Whitehead Fellow


Kristin Knouse

Scott Cook and Signe Ostby Fellow


knouse LAB


The loss of terminally differentiated cells critical for organ function underlies the lifelong morbidity of numerous diseases including heart attack, stroke, and neurodegeneration. In these cases, any remaining functional cells cannot replace the lost cells as the former have permanently exited the cell cycle as part of their differentiation process. Importantly, however, exit from the cell cycle is not an obligate consequence of differentiation. Some cells, including hepatocytes, exist in the reversible state of quiescence and retain the ability to re-enter the cell cycle. The Knouse lab at Whitehead Institute will use the mouse liver as a physiologic and tractable system to understand this unique feature of hepatocytes and thereby reveal novel approaches for regenerative medicine.

Kristin Knouse joined the Institute as a Whitehead Fellow in June 2018. She earned a B.S. in biology from Duke University in 2010 and then entered the Harvard and Massachusetts Institute of Technology (MIT) M.D.-Ph.D. Program, where she earned a Ph.D. through the MIT Department of Biology in 2016 and an M.D. through the Harvard-MIT Division of Health Sciences and Technology in 2018.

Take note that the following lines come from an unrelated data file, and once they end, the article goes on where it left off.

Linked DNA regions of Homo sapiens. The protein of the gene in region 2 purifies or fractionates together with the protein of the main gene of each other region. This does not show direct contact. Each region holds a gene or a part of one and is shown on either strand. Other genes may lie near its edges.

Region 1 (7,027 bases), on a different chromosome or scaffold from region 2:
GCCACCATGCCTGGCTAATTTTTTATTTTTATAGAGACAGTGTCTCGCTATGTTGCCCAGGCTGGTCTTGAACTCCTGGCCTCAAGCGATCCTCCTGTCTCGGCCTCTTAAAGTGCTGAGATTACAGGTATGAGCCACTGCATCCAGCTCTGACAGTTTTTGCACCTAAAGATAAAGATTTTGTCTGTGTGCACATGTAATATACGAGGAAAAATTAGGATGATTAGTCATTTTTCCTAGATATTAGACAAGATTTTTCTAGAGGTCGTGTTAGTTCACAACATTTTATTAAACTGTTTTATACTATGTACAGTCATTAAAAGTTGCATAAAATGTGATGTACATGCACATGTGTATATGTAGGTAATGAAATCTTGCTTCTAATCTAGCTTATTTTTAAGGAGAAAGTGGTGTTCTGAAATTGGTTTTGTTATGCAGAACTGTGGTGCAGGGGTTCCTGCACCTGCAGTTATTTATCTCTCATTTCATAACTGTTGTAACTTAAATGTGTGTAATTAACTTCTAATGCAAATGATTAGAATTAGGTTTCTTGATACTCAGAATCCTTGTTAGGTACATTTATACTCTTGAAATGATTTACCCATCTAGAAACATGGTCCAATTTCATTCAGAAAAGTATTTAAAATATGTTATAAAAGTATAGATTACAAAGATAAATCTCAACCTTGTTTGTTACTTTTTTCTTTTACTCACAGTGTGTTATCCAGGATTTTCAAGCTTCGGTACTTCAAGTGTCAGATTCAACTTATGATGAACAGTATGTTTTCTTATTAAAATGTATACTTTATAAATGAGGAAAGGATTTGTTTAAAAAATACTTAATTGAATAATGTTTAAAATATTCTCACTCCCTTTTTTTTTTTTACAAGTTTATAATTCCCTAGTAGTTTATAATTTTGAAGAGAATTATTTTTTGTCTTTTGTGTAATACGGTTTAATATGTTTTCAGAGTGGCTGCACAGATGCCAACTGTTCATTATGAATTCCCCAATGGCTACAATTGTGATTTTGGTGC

Knouse conducted her doctoral research in the lab of MIT faculty member and former Whitehead Fellow Angelika Amon. There, she created tools to identify and characterize large-scale deletions and duplications in individual cells in mammalian tissues, including those caused by chromosome segregation defects. Then, to investigate chromosome segregation directly in tissues, she turned to liver regeneration, taking advantage of the fact that hepatocytes rapidly re-enter the cell cycle and divide following toxic injury or surgical resection of the organ. Her work revealed that the liver and other epithelial tissues depend on tissue architecture for chromosome segregation fidelity, a finding that could explain the high levels of chromosome instability in epithelial cancers and highlights the importance of the extracellular context in influencing fundamental cellular processes. Her work with liver regeneration, combined with her clinical training, inspired her to continue using the liver to study a different aspect of the cell cycle—quiescence.


  • Medical Scientist Training Program Fellowship (2010)
  • Henry Asbury Christian Award (2018)

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